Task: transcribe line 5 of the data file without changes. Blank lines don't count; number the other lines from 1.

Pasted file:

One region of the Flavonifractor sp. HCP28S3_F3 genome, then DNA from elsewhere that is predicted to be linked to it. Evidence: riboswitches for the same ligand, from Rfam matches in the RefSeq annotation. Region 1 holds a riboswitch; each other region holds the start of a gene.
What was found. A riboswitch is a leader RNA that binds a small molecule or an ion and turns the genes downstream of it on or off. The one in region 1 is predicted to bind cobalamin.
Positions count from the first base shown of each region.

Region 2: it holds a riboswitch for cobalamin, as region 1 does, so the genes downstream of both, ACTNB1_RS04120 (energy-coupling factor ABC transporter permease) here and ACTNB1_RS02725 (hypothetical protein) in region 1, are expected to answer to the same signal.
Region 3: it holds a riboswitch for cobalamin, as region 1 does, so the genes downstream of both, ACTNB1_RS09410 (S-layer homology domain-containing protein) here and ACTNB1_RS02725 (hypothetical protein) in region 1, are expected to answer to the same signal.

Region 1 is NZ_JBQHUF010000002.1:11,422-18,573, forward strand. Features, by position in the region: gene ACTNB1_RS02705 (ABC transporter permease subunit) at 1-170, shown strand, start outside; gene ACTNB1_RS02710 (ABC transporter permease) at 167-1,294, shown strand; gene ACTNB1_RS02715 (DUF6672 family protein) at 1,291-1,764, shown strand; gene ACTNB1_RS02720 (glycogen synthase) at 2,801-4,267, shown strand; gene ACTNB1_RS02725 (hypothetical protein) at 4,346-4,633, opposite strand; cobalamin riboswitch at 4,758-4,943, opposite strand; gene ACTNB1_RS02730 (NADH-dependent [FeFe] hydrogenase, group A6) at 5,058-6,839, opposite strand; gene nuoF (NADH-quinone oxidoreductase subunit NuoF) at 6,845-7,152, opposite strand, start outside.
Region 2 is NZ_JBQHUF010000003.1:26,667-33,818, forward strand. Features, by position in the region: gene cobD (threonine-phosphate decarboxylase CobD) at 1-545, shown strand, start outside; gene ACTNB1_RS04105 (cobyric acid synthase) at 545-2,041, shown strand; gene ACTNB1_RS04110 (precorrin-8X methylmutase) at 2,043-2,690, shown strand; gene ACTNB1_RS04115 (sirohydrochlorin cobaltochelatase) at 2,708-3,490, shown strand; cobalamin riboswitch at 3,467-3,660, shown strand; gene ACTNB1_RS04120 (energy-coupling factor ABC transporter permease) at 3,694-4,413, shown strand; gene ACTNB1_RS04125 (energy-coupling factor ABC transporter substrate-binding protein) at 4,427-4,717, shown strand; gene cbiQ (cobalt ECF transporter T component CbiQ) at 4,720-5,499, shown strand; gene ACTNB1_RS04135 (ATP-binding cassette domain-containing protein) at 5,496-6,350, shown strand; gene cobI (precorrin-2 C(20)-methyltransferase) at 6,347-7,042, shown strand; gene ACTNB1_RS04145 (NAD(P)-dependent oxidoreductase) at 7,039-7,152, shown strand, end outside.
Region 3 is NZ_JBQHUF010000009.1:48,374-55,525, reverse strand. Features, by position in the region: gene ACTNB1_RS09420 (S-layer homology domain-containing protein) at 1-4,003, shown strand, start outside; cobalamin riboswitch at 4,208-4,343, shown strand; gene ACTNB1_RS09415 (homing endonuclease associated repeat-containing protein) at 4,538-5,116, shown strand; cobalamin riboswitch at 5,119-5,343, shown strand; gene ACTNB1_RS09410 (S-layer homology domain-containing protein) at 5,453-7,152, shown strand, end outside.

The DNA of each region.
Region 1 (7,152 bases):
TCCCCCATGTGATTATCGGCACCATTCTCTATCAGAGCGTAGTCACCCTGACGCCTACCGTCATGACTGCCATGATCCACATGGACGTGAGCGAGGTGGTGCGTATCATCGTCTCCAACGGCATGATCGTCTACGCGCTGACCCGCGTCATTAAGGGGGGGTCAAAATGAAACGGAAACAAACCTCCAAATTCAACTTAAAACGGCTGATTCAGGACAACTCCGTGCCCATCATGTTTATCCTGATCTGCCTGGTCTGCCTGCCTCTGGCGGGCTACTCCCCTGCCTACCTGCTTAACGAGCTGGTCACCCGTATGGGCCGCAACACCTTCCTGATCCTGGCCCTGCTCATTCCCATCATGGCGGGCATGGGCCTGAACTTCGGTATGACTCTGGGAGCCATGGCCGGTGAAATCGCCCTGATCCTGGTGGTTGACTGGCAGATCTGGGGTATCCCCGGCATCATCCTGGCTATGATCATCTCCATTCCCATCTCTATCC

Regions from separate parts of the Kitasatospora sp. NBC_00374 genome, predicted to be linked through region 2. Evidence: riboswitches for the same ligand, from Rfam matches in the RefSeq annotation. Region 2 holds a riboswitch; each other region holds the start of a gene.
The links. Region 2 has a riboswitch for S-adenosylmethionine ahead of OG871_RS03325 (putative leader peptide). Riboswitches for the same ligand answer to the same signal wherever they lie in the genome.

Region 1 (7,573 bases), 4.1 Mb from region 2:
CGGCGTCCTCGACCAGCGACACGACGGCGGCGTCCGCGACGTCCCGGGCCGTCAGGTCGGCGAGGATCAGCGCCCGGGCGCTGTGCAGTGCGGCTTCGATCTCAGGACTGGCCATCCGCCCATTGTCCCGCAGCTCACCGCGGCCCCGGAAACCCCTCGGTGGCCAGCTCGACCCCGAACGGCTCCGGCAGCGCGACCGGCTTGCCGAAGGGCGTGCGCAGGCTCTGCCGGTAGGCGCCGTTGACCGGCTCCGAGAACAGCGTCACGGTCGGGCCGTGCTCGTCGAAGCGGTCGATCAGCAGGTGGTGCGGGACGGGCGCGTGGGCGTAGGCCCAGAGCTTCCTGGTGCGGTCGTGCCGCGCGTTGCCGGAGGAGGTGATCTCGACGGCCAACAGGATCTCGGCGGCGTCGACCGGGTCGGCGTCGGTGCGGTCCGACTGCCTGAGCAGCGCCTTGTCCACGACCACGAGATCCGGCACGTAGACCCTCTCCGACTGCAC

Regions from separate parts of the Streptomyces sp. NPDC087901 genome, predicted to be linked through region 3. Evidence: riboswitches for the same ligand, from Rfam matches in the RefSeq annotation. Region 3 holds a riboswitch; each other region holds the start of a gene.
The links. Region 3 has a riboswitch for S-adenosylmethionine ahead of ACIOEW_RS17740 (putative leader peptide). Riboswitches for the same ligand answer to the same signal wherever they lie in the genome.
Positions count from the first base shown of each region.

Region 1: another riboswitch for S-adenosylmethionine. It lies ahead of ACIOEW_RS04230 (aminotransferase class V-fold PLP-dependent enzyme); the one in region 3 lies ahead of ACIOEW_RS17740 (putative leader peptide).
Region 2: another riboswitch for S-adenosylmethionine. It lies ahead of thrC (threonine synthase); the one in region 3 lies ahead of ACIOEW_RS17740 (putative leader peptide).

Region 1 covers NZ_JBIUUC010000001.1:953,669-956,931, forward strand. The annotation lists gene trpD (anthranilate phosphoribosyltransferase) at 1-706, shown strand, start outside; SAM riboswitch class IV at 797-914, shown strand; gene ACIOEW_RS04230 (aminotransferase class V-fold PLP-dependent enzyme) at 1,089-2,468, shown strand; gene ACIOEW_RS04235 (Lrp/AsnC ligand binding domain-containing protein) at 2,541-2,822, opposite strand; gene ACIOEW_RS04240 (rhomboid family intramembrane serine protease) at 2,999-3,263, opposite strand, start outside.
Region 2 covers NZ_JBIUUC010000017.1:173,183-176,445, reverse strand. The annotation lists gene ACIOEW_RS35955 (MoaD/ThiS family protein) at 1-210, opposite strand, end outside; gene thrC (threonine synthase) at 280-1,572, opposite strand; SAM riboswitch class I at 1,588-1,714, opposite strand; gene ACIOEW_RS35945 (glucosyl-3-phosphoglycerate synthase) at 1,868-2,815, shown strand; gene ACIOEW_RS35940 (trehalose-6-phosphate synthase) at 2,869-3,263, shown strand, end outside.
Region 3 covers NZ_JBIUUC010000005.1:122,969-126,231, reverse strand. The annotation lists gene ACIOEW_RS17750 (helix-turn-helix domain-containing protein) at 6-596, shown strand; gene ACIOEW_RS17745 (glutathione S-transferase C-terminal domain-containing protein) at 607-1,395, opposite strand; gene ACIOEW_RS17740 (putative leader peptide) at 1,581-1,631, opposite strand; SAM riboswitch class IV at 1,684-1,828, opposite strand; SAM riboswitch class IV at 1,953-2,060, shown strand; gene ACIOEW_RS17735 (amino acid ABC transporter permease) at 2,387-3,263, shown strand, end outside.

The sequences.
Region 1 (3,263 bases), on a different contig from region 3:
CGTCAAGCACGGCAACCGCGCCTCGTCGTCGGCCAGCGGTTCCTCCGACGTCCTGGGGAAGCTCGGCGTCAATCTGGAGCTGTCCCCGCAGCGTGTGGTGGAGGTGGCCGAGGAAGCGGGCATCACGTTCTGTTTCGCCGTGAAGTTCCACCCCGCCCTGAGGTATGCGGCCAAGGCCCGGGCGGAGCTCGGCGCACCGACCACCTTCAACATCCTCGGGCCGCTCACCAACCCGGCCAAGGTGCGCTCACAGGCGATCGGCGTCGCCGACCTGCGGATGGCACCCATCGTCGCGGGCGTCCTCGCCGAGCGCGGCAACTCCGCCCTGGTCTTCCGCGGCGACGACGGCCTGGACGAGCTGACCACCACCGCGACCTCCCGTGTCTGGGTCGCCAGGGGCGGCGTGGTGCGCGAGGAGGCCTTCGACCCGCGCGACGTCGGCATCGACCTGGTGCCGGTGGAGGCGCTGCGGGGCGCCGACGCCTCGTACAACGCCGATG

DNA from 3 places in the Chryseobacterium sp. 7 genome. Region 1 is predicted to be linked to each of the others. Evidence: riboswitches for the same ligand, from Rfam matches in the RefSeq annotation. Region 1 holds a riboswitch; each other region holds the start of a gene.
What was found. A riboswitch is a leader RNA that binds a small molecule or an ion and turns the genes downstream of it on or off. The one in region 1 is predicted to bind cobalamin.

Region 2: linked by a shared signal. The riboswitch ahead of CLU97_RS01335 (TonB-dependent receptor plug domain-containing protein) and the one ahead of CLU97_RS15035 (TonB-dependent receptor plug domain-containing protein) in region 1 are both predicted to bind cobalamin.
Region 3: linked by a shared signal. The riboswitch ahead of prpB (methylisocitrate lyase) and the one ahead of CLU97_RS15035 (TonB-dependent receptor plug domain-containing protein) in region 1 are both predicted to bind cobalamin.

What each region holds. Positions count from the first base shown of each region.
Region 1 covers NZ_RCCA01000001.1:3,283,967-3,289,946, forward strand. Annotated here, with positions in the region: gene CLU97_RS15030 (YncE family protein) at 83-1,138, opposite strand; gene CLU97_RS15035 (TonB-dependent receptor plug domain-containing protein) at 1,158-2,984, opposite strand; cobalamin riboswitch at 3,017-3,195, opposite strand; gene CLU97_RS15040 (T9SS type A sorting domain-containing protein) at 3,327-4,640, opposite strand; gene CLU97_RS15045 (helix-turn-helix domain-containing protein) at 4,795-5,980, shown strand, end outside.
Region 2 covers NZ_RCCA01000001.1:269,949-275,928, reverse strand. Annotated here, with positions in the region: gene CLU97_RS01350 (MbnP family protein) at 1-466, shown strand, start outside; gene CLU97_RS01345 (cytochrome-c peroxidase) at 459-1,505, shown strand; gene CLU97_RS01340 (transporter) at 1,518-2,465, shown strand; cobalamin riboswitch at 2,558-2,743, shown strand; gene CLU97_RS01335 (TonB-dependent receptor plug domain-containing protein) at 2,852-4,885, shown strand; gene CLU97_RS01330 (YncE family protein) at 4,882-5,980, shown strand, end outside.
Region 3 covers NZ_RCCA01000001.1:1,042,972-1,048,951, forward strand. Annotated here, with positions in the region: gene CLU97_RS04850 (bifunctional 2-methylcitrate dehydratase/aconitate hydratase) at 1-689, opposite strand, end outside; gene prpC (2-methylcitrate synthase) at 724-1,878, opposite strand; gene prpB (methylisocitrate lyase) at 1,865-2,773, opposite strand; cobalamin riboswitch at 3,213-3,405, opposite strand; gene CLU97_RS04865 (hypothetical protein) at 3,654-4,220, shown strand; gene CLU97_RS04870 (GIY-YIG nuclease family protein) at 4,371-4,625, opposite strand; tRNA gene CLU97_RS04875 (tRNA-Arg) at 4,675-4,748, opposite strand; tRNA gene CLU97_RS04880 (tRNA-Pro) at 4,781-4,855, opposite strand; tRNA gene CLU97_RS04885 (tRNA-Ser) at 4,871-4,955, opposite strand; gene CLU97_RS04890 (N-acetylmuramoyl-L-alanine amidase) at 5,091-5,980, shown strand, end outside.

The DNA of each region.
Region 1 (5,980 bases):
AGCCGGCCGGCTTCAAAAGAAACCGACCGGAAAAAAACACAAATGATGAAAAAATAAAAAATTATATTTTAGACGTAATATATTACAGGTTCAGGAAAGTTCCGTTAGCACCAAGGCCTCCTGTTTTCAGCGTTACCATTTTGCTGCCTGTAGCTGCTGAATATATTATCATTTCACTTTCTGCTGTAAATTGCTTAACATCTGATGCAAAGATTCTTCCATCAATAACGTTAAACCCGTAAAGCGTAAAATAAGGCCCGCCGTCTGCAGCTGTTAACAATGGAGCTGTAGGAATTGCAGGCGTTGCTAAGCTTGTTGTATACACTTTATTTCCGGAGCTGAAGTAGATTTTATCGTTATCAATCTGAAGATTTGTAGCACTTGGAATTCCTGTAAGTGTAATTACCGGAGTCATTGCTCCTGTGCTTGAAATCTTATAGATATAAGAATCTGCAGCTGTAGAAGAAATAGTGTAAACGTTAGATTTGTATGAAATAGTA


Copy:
Region 3: it holds a riboswitch for cobalamin, as region 1 does, so the genes downstream of both, ACTNB1_RS09410 (S-layer homology domain-containing protein) here and ACTNB1_RS02725 (hypothetical protein) in region 1, are expected to answer to the same signal.